Keany’s put her design firm on growth pattern

DECISIONS, DECISIONS: Mary Jean Keany, owner of Anamika Design in Newport, looks through swatches for an interior design project. 
 / PBN PHOTO/RUPERT WHITELEY
DECISIONS, DECISIONS: Mary Jean Keany, owner of Anamika Design in Newport, looks through swatches for an interior design project. 
 / PBN PHOTO/RUPERT WHITELEY

Business Women Awards 2019 | INDUSTRY LEADER, CREATIVE SERVICES
Mary Jean Keany, Anamika Design LLC


FOR INTERIOR DESIGNER Mary Jean Keany, the key to her business is focused creativity.

That means interpreting the concepts of her clients in a way that maintains the integrity of the space, the satisfaction of the client, and Keany’s own artistic vision. That’s true whether she’s working on ski condos in Vermont, an oceanfront home on Martha’s Vineyard, or an 1860s Victorian in the Boston suburbs.

“I try to keep it timeless,” she said.

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Keany is founder and owner of Anamika Design LLC, which operated in the Boston area for more than 20 years. In 2017, she moved to Newport.

Anamika, she said, comes from a Sanskrit word meaning “nameless” or “beyond naming,” which she considered an apt title for a firm that can’t be defined by any one style.

Keany had been working out of a carriage house at her home in Weston, Mass. But with her kids in college, she decided she no longer needed such a large house, and was looking to make a move. She had a good friend in Newport and had visited the city many times.

“I thought, what a cool place to live,” she said. She also sees business potential in Newport for Anamika Design to grow.

When Keany moved to Newport, she was in the midst of two major projects. One was the complete interior design of 28 ski condos at Southface Village in Ludlow, Vt. The other project was a chance to go back to one of her very first assignments, the Beechwood Hotel in Worcester, Mass., where Keany redesigned the guest rooms.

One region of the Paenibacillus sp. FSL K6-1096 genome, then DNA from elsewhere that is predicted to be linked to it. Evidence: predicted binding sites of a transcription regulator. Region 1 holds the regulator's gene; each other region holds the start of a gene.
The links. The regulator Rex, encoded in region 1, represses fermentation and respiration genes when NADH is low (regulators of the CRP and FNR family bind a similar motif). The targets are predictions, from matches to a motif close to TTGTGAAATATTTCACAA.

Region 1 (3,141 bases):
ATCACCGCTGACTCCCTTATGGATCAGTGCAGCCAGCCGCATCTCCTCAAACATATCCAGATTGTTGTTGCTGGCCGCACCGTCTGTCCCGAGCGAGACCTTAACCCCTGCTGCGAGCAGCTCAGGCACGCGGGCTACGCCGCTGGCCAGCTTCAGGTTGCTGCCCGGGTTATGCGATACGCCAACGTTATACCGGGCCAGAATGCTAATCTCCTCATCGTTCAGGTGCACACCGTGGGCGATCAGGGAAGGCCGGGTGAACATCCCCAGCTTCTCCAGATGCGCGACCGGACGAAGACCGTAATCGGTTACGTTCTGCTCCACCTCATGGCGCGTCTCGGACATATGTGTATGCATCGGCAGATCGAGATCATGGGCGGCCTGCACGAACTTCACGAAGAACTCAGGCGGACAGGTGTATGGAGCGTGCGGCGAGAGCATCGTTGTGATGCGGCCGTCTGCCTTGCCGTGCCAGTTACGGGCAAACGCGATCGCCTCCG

Keany said she particularly likes working with hospitality venues such as hotels.

“It’s the chance for the big bang, to make an impression,” she said. “I really want the customer to feel something when they walk into their room.”

Current projects for Anamika include two condos in Boston, homes in Westerly and North Kingstown, and perhaps more work at Southface Village.

Stephan Rodriguez expects big things from Keany. Rodriguez is alumni manager for the Goldman Sachs 10,000 Small Businesses program at the Community College of Rhode Island, which Keany attended last year.

“She’s really looking to grow her business,” he said. “I think the direction she’s going will make 10,000 Small Businesses proud. She’s put the work into it.”

Keany said she heard about the program from the owner of a health club, Bridge to Fitness in Middletown, and decided to check it out.

“I’m a designer foremost,” she said. “I learned the business and marketing side as I went along. 10,000 Small Businesses is an amazing program. You’re among peers, and we all learn from each other. We all have the same basic issues – managing payroll, employees, spreadsheets, trying to market your business.”

In five years, she said, she’d like to have annual revenue of at least $2 million and five full-time employees. Now she uses mostly freelancers, as many as 10 on a project, and has one full-time assistant. Current annual revenue, she said, is about $800,000.

Keany grew up in snowy Watertown, N.Y., and got a degree in art education at the State University of New York in Buffalo, spending a semester studying abroad in Siena, Italy.

After college she moved to Boston, where she worked in corporate sales, then as a fashion stylist and events coordinator for Reebok. She started her own company, Melrose Productions, to design and install trade shows.

She said she always loved interior design and got her first job at the Beechwood Hotel thanks to the recommendation of Cambridge, Mass., architect Peter Sollogub.

Her style tends to use sleek, clean lines, sophisticated colors and high-end materials. That works beautifully in a contemporary setting, but Keany said she’s equally comfortable in a more traditional environment. “Traditional doesn’t have to mean stodgy,” she said.